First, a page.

Any problems that arise with classified employees and the Pasadena Unified School District Payroll department need to be taken care of “today, right now,” a management consultant told the Pasadena Board of Education Thursday at its monthly meeting.
In an “operational review, not an audit”—which was requested by PUSD and presented by Danyel Conolley, director of management consulting services for School Services of California—the consulting firm detailed a litany of problems with the District’s payroll process.
“HR Department staff, Payroll Department staff, and ‘customers’ of the departments perceive that payroll processes are highly dysfunctional, resulting in regular erroneous employee payments, paying employees late, or in some cases employees do not receive payment until months after the work has been completed,” Connolly reported.
Conolley reported that, at the time of the company’s active research, there were multiple grievances over payment issues filed by certificated employees which were more than a year old and were still not resolved.
“Issues with employee compensation has created an acute sense of distrust amongst employees as customers of the departments — and in some cases, the feeling is that the problems cannot be fixed.”
The HR and Payroll departments have been “severely impacted by functional problems,” Connolly said.
She pointed out in the 28-page presentation, as an example, that employee work calendars are frequently entered incorrectly, which clearly results in a significant impact upon what they are paid.
Conolley was emphatic in her presentation that the district has “a significant need to implement processes and procedures for stipends and extra hour work for employees.
“Creating those standards and creating that written process and procedure is really, really important here,” she continued, “so that everybody knows what to expect and when they will get paid for additional work completed.”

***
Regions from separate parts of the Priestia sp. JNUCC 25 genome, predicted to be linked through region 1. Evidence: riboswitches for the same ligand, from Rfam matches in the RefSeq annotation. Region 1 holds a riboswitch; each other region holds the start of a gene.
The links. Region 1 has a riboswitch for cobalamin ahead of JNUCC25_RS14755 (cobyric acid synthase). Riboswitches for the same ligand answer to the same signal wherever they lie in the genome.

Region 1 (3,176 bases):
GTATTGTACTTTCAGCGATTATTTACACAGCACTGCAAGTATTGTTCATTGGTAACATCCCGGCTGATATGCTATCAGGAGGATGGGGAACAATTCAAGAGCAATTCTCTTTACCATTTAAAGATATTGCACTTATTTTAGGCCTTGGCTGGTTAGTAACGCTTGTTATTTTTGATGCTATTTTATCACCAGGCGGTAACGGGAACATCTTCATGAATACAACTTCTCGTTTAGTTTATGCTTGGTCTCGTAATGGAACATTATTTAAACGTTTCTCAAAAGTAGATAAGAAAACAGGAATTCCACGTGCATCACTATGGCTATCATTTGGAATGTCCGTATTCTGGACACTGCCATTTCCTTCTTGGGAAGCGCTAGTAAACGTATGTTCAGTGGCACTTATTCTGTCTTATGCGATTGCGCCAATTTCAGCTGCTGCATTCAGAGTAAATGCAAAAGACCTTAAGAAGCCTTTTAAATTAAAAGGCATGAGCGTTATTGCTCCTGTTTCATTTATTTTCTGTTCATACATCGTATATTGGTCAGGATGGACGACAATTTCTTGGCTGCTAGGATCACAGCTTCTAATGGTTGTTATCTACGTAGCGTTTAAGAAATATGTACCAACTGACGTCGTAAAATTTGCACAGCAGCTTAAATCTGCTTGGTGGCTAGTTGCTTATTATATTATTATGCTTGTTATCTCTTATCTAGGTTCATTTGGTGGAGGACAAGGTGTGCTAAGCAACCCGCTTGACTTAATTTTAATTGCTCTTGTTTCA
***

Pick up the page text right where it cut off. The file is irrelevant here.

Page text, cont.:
“The payroll department also needs “an understanding of the impacts to employees when they’re not compensated appropriately, when they don’t get a paycheck, and what are those outcomes for them and their personal life, and in really moving up the service attitude and responsiveness up the line, in terms of what’s important to establish (a) customer service climate and environment,” she told the Board.
The District needs to develop initiatives to ensure a customer service-focused culture that filters through layers of the Payroll Department, she said.
“Expectations for customer service and behavior should be specified,” said the report, and used in all levels of the Payroll Department for staff training and evaluations. Part of the Payroll Department’s initiatives should include establishing a lasting culture of service, responsibility, and accountability.”
The presentation also recommended that the PUSD and its Payroll department implement a process to manage extra pay for employees. Stipends and extra hours worked should be submitted using the personnel requisition process for pre-authorization and these items should also be appropriately approved by the Board. This will help manage the cost of extra pay, reduce risk, and ensure that these items are charged to the appropriate budget account code, she said.
Board members were supportive of the recommendations presented by Conolley.
“I think a lot of these problems can be addressed by the recommendations that were made,” said PUSD Board Member Michelle Richardson Bailey. “I believe that with the changes that are needed, that whole customer service attitude and the changes that we need to really show empathy to our staff and our faculty, needs to happen, like yesterday. We need to start doing this immediately.”
Board Member Tina Fredericks concurred, but was concerned about the current workloads of the HR and Payroll departments, while acknowledging that “even some small changes can have some big effects.”
PUSD Superintendent Dr. Brian McDonald also noted that “The (PUSD) staff has taken this very seriously. From everything I’ve heard, they’ve begun to make changes in the various departments. There is a sense of urgency, and I believe that we will get things improved here very quickly.”